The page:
The Health Resources and Services Administration is considering another delay of a final rule that would set price ceilings in the 340B drug discount program, but hospital organizations are urging the agency to finalize the price caps now.
HRSA issued a proposed rule (PDF) earlier this month that would delay to July 2019 regulations that would set the ceiling price and impose civil penalties on drug companies that knowingly charge 340B hospitals above that price cap. The delay, if it goes through, would be the fifth time the agency has pushed back the rule.
The comment window for the rule ended Tuesday, and both America's Essential Hospitals and the American Hospital Association wrote to HRSA to urge the agency to finally put the rule in place.
"Delaying the implementation of the ceiling price and CMPs an additional year...is not justified given the exhaustive development process that has occurred," Tom Nickels, AHA's executive vice president for government relations and public policy, wrote in a letter (PDF) to the agency.
"By failing to implement the final rule, drug manufacturers can continue to overcharge 340B hospitals by violating the ceiling price policy without repercussion," Nickels wrote.
HRSA says the delay is necessary as the Department of Health and Human Services considers making significant changes to 340B.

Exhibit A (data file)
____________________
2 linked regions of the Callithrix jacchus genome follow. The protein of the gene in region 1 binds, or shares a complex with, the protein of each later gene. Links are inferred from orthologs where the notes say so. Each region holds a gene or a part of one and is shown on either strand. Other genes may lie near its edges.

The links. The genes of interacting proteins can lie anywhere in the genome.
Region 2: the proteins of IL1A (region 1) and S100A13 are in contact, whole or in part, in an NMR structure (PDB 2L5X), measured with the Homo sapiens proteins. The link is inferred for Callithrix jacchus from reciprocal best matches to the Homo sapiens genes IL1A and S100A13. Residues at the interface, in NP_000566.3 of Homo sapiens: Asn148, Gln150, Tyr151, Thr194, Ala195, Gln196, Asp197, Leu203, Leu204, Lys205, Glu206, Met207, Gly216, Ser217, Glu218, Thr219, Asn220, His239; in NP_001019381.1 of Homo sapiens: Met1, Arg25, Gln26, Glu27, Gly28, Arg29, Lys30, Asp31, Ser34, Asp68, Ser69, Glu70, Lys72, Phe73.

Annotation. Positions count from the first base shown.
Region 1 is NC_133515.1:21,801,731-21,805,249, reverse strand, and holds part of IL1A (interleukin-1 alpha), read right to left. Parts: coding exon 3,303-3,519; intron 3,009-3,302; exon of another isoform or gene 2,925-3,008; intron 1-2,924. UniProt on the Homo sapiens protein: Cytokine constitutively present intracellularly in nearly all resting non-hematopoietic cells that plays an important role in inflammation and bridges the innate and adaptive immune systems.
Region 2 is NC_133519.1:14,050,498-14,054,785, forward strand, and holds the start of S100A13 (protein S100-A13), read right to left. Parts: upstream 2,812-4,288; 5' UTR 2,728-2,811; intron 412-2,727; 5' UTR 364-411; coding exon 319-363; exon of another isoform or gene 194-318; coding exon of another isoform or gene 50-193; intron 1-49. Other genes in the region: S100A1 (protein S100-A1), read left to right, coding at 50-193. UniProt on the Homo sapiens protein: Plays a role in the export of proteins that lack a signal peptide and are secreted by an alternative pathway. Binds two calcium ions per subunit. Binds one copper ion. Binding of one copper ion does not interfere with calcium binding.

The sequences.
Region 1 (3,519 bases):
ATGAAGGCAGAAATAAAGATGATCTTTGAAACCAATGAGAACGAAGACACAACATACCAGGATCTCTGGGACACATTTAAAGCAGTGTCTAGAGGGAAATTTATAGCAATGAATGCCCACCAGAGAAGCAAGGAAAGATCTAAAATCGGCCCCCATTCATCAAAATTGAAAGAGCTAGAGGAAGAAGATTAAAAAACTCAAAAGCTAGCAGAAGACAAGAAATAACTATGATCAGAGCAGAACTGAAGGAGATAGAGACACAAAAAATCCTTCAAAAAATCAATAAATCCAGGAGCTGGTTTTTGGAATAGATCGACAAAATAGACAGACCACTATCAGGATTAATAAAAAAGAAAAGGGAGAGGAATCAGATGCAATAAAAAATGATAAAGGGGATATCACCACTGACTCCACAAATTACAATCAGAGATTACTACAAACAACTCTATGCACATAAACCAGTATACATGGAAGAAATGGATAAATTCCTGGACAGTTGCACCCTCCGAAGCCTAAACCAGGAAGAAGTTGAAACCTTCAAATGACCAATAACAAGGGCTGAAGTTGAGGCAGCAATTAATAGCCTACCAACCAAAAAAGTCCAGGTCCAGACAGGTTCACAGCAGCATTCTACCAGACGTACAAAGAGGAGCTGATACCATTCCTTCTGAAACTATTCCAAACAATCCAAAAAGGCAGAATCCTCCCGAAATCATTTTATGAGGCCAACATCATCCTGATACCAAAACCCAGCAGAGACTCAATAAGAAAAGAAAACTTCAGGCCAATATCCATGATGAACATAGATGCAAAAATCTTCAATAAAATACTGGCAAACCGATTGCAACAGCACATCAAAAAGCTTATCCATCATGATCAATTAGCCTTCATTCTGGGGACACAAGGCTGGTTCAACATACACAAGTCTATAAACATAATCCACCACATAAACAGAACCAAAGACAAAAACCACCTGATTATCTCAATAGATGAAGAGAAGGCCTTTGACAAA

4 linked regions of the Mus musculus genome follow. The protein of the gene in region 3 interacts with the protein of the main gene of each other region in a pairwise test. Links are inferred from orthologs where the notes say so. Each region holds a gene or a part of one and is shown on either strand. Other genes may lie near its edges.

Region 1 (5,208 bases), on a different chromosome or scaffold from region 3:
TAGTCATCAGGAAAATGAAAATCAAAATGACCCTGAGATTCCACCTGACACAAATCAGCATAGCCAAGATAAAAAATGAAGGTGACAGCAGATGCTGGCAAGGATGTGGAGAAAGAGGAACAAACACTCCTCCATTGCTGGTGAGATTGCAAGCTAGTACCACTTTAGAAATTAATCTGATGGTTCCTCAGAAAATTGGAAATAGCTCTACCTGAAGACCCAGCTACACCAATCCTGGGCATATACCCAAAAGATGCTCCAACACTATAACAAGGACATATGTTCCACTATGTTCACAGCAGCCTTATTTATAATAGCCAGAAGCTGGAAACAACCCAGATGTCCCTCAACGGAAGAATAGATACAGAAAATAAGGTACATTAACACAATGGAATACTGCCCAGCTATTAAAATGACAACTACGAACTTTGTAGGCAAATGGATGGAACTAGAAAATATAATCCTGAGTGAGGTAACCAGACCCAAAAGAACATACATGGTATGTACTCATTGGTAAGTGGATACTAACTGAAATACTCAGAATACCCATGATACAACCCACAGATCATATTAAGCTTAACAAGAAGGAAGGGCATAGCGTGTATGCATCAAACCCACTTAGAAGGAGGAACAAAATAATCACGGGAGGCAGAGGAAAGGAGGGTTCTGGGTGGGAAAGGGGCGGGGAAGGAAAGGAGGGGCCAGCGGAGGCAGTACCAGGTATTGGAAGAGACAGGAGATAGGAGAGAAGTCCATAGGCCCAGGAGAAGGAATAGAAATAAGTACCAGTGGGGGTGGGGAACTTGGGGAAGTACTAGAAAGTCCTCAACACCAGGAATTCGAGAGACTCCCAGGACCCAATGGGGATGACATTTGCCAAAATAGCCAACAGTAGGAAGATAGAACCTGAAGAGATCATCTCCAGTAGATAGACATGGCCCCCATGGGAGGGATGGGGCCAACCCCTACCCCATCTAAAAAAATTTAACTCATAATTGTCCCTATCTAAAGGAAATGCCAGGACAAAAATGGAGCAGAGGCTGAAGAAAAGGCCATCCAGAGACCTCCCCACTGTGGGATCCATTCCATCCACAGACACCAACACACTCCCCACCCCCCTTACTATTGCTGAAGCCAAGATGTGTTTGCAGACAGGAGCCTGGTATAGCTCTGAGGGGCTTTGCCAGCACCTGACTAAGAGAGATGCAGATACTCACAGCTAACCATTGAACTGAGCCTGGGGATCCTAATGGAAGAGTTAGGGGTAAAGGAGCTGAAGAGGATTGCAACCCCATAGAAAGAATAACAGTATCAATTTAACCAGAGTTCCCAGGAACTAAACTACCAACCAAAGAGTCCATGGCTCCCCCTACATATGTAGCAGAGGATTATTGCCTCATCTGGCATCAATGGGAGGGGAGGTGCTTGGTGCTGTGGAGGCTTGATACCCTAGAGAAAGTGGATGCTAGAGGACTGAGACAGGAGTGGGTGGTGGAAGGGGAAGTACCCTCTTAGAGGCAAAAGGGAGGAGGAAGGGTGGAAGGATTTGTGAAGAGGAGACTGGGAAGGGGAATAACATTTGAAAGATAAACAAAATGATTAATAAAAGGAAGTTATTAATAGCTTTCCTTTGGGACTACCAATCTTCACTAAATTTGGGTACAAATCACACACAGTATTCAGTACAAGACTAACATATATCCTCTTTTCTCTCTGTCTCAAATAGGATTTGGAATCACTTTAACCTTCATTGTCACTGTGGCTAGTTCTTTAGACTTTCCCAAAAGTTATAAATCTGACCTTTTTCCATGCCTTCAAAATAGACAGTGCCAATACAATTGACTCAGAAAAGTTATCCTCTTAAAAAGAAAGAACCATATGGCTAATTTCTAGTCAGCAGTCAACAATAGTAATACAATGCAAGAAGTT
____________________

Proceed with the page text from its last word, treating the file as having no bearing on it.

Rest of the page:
Democrats accused the Trump administration of "sabotaging" the 340B program by repeatedly delaying the Obama-era price ceilings at a hearing in mid-May. Sen. Patty Murray, D-Wash., said the administration "seems entirely uninterested in actual oversight or program integrity."
The rule was set to take effect in January 2017.
Bruce Siegel, M.D., president of America's Essential Hospitals, wrote in a letter (PDF) to HRSA that the rule has been "thoroughly vetted" and that there's no reason to push back its implementation any further even if HHS is considering a 340B overhaul.
"President Trump recently announced policy ideas aimed at lowering drug costs and reducing out-of-pocket costs for patients," Siegel wrote. "The final rule is in alignment with the administration's aim to provide relief and transparency by establishing a more accurate and timely price calculation for 340B drugs."
The 340B program has been embroiled in controversy of late after the Centers for Medicare & Medicaid Services announced it would change the program's payment rate from up to 6% more than the average price of a medication to 22.5% less than the average price. The change took effect in February and slashed an estimated $1.6 billion in 340B payouts.
Hospital groups like the AHA and America's Essential Hospitals have railed against the change; both groups are part of a lawsuit against HHS to block the payment cuts.